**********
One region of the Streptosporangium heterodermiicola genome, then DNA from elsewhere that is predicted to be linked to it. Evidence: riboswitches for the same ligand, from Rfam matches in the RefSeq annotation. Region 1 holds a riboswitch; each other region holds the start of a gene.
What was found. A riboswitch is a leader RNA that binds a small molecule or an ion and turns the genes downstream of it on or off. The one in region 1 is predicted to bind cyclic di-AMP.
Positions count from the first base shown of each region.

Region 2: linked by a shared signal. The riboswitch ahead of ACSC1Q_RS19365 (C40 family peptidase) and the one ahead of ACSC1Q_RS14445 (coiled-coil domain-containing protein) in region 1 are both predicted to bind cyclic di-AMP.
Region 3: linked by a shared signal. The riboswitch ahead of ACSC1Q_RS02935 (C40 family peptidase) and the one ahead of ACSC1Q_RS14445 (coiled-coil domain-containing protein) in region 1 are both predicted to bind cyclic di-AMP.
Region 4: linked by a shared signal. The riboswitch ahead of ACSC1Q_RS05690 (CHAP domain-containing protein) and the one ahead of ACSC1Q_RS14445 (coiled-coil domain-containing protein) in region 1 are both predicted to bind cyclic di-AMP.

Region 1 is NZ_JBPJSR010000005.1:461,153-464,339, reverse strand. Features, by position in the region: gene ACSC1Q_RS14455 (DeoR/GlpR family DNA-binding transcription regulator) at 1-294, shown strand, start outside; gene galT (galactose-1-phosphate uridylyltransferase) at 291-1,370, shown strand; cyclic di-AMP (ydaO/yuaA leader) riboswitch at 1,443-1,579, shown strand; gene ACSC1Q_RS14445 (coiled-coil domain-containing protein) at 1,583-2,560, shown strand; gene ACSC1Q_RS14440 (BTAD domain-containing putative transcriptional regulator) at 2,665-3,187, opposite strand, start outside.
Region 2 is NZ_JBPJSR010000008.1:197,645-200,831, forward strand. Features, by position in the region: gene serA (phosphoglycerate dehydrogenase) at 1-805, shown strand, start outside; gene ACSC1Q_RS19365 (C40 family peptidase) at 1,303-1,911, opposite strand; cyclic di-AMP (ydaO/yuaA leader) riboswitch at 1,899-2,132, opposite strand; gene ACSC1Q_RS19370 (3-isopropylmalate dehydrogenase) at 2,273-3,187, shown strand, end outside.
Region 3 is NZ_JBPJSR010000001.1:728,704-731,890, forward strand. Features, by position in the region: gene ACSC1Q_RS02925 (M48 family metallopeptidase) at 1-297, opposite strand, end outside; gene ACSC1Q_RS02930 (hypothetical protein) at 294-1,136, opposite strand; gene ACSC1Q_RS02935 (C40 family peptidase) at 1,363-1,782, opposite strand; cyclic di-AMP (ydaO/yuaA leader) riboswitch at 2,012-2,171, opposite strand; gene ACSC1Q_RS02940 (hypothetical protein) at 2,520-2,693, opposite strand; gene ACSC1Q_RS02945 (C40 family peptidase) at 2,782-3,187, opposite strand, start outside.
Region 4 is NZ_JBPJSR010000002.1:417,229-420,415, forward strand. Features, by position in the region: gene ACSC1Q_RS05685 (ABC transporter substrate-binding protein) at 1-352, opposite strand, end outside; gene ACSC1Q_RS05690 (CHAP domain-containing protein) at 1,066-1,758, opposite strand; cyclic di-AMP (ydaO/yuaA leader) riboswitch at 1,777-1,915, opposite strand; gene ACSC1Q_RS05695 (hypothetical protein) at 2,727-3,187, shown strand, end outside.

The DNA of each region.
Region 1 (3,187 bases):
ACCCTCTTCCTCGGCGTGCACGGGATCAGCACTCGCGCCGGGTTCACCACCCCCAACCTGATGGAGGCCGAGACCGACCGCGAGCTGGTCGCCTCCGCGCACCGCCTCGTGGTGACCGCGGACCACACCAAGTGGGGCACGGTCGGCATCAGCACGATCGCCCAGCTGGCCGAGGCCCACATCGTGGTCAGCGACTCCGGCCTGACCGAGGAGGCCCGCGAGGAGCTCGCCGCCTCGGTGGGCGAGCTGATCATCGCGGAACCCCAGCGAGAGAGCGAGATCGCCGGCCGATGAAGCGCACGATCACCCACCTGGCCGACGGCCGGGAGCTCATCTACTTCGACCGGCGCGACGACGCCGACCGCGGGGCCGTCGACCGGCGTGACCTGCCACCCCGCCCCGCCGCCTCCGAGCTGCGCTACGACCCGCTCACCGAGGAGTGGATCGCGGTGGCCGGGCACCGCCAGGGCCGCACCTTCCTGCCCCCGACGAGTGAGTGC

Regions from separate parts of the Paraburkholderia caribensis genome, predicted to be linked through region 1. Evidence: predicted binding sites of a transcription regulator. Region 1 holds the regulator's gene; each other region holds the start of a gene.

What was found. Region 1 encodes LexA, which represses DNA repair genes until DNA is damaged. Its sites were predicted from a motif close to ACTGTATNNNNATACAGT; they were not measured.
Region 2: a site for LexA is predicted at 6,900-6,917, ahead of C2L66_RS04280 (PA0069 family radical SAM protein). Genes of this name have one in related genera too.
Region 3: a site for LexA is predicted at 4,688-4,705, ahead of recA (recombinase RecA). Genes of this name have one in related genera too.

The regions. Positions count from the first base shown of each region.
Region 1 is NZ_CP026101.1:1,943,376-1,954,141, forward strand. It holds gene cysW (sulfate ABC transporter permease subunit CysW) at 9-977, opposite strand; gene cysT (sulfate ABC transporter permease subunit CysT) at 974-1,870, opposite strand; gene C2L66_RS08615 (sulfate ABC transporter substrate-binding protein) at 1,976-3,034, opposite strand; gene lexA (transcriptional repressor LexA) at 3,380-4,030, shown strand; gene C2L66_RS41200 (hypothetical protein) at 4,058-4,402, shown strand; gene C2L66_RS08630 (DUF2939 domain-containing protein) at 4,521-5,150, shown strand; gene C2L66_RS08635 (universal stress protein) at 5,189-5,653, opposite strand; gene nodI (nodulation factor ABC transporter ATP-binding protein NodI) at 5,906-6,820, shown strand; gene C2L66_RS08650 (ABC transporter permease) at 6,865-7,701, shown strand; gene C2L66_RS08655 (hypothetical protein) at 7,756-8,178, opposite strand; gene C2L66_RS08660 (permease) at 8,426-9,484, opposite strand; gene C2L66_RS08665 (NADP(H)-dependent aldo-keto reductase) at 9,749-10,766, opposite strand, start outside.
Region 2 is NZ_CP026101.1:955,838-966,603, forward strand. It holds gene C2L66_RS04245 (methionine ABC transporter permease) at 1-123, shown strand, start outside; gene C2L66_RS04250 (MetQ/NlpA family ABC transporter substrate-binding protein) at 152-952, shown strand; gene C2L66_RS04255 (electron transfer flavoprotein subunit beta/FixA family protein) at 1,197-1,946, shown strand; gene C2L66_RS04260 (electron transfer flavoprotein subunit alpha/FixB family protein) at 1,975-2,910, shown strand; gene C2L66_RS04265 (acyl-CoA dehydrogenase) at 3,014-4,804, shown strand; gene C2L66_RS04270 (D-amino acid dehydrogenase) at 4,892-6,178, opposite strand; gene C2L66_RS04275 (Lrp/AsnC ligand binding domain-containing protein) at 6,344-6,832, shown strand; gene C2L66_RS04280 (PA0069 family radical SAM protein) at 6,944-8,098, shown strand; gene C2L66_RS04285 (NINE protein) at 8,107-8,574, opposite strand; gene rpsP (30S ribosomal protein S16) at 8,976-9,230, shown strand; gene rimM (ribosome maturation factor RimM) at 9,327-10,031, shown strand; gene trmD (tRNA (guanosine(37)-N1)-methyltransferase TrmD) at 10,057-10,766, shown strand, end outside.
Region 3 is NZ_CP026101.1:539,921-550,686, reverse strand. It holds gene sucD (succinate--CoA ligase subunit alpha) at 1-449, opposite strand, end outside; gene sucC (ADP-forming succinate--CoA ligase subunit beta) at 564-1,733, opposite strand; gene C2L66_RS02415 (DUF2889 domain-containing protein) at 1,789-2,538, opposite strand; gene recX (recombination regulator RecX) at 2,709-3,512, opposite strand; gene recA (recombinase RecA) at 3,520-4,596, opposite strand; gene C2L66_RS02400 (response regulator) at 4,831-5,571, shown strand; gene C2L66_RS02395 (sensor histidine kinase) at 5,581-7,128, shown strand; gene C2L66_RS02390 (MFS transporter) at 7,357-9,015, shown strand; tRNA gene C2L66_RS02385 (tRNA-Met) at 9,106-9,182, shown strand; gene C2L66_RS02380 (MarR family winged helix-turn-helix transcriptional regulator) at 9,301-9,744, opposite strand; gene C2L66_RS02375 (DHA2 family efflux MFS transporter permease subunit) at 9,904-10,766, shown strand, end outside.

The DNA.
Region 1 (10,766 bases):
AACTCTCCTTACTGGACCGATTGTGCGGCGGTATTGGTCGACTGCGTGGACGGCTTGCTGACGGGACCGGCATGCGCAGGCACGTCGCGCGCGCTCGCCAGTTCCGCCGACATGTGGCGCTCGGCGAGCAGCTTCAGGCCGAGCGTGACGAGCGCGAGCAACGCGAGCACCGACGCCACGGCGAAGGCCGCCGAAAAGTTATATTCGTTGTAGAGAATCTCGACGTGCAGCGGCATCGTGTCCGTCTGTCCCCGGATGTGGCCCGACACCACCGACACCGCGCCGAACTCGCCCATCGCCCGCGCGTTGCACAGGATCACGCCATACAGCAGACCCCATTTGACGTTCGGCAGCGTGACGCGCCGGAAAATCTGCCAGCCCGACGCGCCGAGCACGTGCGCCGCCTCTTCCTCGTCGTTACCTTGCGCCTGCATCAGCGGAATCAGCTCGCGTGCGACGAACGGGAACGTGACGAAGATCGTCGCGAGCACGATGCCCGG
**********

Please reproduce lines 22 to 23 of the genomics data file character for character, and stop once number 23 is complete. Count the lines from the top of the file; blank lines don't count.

The DNA.
Region 1 (10,766 bases):